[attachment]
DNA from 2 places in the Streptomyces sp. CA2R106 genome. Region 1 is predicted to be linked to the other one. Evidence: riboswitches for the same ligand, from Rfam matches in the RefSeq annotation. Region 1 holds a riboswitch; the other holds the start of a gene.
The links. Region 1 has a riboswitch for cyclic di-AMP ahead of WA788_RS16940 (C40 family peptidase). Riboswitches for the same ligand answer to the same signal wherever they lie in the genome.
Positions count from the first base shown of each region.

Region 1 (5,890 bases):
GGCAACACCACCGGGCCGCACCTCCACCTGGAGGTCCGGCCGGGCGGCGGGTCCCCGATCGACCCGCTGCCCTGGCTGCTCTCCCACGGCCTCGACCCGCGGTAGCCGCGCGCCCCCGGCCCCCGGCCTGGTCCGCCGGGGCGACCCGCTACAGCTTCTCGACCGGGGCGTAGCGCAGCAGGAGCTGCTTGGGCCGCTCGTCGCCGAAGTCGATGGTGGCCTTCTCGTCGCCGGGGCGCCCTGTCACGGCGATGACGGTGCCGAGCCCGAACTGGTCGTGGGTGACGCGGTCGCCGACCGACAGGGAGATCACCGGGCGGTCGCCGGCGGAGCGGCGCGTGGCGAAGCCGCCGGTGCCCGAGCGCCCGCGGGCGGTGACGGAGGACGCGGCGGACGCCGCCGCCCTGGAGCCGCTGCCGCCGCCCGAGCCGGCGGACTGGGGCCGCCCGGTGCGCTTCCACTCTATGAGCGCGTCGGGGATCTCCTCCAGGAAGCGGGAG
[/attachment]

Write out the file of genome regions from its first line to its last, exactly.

DNA from 2 places in the Streptomyces sp. CA2R106 genome. Region 1 is predicted to be linked to the other one. Evidence: riboswitches for the same ligand, from Rfam matches in the RefSeq annotation. Region 1 holds a riboswitch; the other holds the start of a gene.
The links. Region 1 has a riboswitch for cyclic di-AMP ahead of WA788_RS16940 (C40 family peptidase). Riboswitches for the same ligand answer to the same signal wherever they lie in the genome.
Positions count from the first base shown of each region.

Region 1 (5,890 bases):
GGCAACACCACCGGGCCGCACCTCCACCTGGAGGTCCGGCCGGGCGGCGGGTCCCCGATCGACCCGCTGCCCTGGCTGCTCTCCCACGGCCTCGACCCGCGGTAGCCGCGCGCCCCCGGCCCCCGGCCTGGTCCGCCGGGGCGACCCGCTACAGCTTCTCGACCGGGGCGTAGCGCAGCAGGAGCTGCTTGGGCCGCTCGTCGCCGAAGTCGATGGTGGCCTTCTCGTCGCCGGGGCGCCCTGTCACGGCGATGACGGTGCCGAGCCCGAACTGGTCGTGGGTGACGCGGTCGCCGACCGACAGGGAGATCACCGGGCGGTCGCCGGCGGAGCGGCGCGTGGCGAAGCCGCCGGTGCCCGAGCGCCCGCGGGCGGTGACGGAGGACGCGGCGGACGCCGCCGCCCTGGAGCCGCTGCCGCCGCCCGAGCCGGCGGACTGGGGCCGCCCGGTGCGCTTCCACTCTATGAGCGCGTCGGGGATCTCCTCCAGGAAGCGGGAG